Jonathan Clark – A Witness to History

Jonathan Clark, of the famous Clark family, passed away on November 25, 1811 – 200 years ago this month. Born in August 1750 in Albemarle County, Virginia, Clark was the oldest of the ten children of John and Ann Rogers Clark. Two of his younger brothers – George Rogers and William – achieved great fame; George for his exploits in Kentucky […]

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Baby Love

In honor of two of the Filson’s beloved employees and their new bundles of joy, we give our love and offer these baby images culled from the Filson collection. Congratulations Jennie and Sasha!!!                                        

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Found in the stacks: “The Filson Club and It’s Activities 1884-1922”

Here at The Filson, the majority of my day-to-day responsibilities – on paper at least – revolve around increasing membership and growing the annual fund. But while searching through the stacks for a replacement issue of a past copy of Ohio Valley History, I stumbled upon a book that caught my attention. There sitting next to the back issues of […]

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Stories Told and Hidden

By Robin Wallace History is subjective, and that certainly includes family history.  The stories that are passed down from generation to generation are those that are deemed suitable (whether consciously or unconsciously) to become a part of the threads that weave the tapestry of a family’s narrative. My great-grandfather Ferdinand Zimmerer came to the United States via Ellis Island in […]

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Math, History, and William Marshall Bullitt

Math: the subject that keeps me from getting a degree in meteorology and has been known to bring tears to my eyes. Whatever you call it, it is not something I am particularly good at.  Though I do have fondness for algebra and trigonometry, on the whole, math and I are not friends. Don’t even talk to me about calculus; […]

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Louisville Bridges: Some Things Never Change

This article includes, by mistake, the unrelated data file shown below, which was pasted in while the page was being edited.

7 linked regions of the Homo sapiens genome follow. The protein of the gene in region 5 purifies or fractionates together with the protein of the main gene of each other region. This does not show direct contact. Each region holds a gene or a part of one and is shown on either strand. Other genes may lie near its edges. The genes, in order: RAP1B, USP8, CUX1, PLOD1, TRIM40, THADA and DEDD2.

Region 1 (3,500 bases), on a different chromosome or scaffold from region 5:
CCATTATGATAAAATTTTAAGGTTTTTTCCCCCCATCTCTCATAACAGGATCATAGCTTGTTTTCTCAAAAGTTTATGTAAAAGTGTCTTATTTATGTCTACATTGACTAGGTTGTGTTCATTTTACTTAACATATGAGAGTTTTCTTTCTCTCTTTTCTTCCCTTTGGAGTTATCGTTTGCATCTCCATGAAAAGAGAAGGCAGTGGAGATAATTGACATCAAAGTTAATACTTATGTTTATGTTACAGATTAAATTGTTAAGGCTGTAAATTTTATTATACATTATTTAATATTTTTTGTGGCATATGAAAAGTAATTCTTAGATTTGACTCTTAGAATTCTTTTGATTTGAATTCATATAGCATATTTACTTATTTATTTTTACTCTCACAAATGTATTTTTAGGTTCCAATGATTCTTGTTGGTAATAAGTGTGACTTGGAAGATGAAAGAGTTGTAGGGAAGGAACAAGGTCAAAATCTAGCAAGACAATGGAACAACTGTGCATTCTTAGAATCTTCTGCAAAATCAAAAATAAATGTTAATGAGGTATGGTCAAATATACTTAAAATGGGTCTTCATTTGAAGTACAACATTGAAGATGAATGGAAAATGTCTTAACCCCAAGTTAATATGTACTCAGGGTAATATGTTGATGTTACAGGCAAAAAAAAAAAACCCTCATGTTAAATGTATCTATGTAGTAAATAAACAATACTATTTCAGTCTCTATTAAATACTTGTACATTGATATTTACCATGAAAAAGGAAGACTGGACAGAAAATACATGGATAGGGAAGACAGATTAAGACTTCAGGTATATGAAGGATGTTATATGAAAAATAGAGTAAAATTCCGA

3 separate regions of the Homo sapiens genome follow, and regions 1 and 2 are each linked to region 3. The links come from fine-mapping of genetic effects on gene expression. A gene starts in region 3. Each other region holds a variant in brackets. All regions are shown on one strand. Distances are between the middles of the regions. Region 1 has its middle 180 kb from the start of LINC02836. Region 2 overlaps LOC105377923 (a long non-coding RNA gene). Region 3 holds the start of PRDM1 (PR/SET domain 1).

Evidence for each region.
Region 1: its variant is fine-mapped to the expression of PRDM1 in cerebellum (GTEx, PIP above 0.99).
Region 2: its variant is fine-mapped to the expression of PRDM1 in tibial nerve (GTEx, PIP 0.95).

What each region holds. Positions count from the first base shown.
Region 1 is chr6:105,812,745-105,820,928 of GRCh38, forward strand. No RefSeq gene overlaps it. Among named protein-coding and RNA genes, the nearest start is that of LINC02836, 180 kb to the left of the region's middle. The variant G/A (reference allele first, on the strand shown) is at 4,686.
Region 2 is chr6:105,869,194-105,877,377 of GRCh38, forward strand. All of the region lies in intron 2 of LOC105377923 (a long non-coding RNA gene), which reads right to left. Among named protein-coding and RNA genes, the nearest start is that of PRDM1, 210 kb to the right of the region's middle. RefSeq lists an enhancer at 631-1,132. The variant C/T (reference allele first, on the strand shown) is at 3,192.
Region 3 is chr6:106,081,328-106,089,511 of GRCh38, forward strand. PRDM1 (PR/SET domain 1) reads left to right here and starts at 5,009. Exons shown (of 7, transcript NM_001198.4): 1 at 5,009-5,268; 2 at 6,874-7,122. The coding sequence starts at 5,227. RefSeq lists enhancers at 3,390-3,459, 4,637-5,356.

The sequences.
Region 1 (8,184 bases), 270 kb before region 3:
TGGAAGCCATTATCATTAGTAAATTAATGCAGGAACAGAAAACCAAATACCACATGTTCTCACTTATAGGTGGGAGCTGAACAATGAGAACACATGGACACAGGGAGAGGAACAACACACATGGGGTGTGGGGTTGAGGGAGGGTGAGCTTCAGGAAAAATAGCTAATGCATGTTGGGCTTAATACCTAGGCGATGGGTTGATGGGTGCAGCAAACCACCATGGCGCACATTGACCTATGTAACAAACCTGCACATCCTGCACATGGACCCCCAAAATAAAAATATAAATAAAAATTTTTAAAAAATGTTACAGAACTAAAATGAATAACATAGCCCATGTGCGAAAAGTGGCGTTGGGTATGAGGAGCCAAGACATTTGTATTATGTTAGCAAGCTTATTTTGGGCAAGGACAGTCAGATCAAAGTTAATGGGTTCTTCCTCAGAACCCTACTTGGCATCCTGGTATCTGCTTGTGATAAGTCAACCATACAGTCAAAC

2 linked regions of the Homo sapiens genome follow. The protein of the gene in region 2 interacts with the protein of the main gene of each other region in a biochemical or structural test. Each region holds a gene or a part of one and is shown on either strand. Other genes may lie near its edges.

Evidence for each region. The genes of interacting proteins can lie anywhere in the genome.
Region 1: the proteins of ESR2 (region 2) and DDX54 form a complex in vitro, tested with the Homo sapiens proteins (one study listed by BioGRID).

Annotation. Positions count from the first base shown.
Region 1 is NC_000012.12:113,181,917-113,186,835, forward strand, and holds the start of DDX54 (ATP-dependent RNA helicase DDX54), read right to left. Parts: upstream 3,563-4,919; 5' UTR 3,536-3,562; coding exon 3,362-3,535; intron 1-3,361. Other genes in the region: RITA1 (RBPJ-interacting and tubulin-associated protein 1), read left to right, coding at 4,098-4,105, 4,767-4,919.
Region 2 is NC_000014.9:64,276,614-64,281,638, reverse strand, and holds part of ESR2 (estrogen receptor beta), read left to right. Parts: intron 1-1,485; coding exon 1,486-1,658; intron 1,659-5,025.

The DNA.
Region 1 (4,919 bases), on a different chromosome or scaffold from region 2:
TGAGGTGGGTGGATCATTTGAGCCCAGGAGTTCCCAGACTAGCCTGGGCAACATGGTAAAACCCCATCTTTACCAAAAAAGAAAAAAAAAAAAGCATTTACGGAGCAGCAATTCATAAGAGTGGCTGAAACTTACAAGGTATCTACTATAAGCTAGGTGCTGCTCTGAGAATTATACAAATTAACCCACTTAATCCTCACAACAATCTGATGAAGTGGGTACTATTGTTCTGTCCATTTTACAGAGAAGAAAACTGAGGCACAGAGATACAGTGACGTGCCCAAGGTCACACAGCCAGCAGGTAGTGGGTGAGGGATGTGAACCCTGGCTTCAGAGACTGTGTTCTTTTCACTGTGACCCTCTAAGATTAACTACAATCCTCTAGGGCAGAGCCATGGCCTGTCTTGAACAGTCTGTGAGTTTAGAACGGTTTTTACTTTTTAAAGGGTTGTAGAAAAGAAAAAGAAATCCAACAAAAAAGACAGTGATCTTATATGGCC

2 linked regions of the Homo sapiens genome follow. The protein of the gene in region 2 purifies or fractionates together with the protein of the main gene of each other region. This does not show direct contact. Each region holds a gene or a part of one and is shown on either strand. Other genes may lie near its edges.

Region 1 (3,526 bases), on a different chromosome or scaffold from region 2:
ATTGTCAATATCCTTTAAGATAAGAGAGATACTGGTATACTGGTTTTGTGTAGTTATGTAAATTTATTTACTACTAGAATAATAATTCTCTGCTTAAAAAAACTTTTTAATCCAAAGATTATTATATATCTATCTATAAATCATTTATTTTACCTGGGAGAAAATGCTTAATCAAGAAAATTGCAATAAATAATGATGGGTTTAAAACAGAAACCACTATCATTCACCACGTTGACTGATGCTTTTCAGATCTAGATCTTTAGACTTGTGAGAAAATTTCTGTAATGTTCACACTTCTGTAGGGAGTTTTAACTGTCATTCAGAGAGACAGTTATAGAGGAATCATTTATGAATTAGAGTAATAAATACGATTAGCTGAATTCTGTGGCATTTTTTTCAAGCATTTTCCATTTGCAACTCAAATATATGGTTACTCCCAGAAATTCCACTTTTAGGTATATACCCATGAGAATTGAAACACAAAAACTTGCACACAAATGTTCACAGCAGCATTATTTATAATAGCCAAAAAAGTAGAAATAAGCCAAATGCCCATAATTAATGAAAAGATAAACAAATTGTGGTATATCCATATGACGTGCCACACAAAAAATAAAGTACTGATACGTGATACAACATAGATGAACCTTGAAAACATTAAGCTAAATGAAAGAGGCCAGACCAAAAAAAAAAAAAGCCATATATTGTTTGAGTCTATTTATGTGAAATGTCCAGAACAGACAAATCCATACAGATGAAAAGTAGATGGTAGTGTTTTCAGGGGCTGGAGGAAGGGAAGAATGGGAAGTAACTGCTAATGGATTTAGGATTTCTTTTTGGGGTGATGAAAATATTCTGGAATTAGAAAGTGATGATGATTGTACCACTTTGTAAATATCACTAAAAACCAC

Back in the 1920s the city of Louisville was looking toward the river and a connection with Southern Indiana in order to promote economic growth. This political cartoon by Van Leshout ran in the Louisville Daily Herald back then, but could easily be adapted for today.  Substitute “2nd Street Bridge” for “East End Bridge” and it would strike a chord […]

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‘Her’Story: Women in the Filson’s Special Collections: Frances Ingram, Neighborhood House, and Settlement Work

This summer’s Filson Friday talks by staff members of The Filson included a two part series entitled ‘Her’Story: Encountering Women in The Filson’s Special Collections.  The blog will occasionally be featuring some of the women and women’s organizations discussed during these sessions. As evidenced by participation in equal rights associations and women’s clubs, women of the late nineteenth and early […]

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“Little Mac”: A brief biography of General George Brinton McClellan

George Brinton McClellan, organizer and first General of the Army of the Potomac and presidential candidate who ran against Abraham Lincoln in 1864, was well known to the people in the Ohio River Valley.  McClellan was born in Philadelphia, Pennsylvania into a life of privilege.  Raised to be a gentleman, McClellan entered the University of Pennsylvania at the age of […]

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‘Her’story: Encountering Women in the Filson Collections: Ethel du Pont and labor activism.

This summer’s Filson Friday talks by staff members of The Filson included a two part series entitled ‘Her’Story: Encountering Women in The Filson’s Special Collections.  The blog will occasionally be featuring some of the women and women’s organizations discussed during these sessions. By Sarah-Jane Poindexter Restricted by legal and cultural practices, religious and education traditions, women did not enter or […]

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